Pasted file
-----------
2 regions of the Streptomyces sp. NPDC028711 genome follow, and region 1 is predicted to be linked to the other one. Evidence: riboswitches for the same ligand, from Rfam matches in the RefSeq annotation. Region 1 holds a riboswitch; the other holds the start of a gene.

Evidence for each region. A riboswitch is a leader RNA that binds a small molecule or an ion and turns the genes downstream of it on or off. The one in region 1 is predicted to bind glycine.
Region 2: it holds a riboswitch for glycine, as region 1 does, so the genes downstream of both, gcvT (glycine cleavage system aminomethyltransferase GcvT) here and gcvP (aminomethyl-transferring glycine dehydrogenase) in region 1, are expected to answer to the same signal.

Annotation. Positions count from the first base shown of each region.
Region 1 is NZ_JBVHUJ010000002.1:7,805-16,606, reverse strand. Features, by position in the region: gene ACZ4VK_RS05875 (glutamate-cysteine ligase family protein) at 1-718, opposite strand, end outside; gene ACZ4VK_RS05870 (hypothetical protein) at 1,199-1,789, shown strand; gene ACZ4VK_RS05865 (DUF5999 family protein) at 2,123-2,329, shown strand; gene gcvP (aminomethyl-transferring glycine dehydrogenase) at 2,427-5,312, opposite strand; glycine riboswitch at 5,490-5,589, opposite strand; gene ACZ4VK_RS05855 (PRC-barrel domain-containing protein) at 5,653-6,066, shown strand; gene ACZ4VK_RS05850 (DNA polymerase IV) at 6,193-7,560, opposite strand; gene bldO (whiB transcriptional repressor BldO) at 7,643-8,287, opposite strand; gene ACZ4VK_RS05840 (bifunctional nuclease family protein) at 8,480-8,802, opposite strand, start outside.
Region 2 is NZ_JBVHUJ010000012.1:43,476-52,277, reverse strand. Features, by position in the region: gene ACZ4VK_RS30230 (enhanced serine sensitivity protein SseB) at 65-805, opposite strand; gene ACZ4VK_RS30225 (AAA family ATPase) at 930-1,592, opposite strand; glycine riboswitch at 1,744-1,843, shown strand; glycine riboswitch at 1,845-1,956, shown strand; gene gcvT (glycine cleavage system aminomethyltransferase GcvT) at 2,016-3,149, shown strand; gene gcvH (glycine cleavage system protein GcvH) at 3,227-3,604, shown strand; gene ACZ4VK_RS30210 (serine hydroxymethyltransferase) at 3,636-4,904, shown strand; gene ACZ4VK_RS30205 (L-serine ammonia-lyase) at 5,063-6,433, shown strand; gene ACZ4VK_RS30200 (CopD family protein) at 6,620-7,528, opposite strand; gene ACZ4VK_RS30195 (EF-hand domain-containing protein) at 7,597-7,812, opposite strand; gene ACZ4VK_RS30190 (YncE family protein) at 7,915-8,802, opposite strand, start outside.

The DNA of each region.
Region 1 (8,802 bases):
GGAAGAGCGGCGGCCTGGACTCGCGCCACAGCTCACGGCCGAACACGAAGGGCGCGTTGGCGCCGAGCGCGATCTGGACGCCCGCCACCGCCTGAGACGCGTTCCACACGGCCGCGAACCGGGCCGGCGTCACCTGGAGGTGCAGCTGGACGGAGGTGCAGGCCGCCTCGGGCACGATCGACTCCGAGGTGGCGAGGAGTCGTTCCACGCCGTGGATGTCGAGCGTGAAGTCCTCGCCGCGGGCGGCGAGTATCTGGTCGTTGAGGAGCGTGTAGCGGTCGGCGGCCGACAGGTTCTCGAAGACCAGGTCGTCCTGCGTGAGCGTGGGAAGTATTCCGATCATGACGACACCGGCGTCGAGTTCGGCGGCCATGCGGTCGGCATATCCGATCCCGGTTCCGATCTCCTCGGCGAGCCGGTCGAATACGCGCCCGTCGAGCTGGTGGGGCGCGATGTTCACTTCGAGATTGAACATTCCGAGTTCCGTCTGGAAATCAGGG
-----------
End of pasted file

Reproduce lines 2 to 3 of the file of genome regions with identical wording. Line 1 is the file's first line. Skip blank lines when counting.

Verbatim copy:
Evidence for each region. A riboswitch is a leader RNA that binds a small molecule or an ion and turns the genes downstream of it on or off. The one in region 1 is predicted to bind glycine.
Region 2: it holds a riboswitch for glycine, as region 1 does, so the genes downstream of both, gcvT (glycine cleavage system aminomethyltransferase GcvT) here and gcvP (aminomethyl-transferring glycine dehydrogenase) in region 1, are expected to answer to the same signal.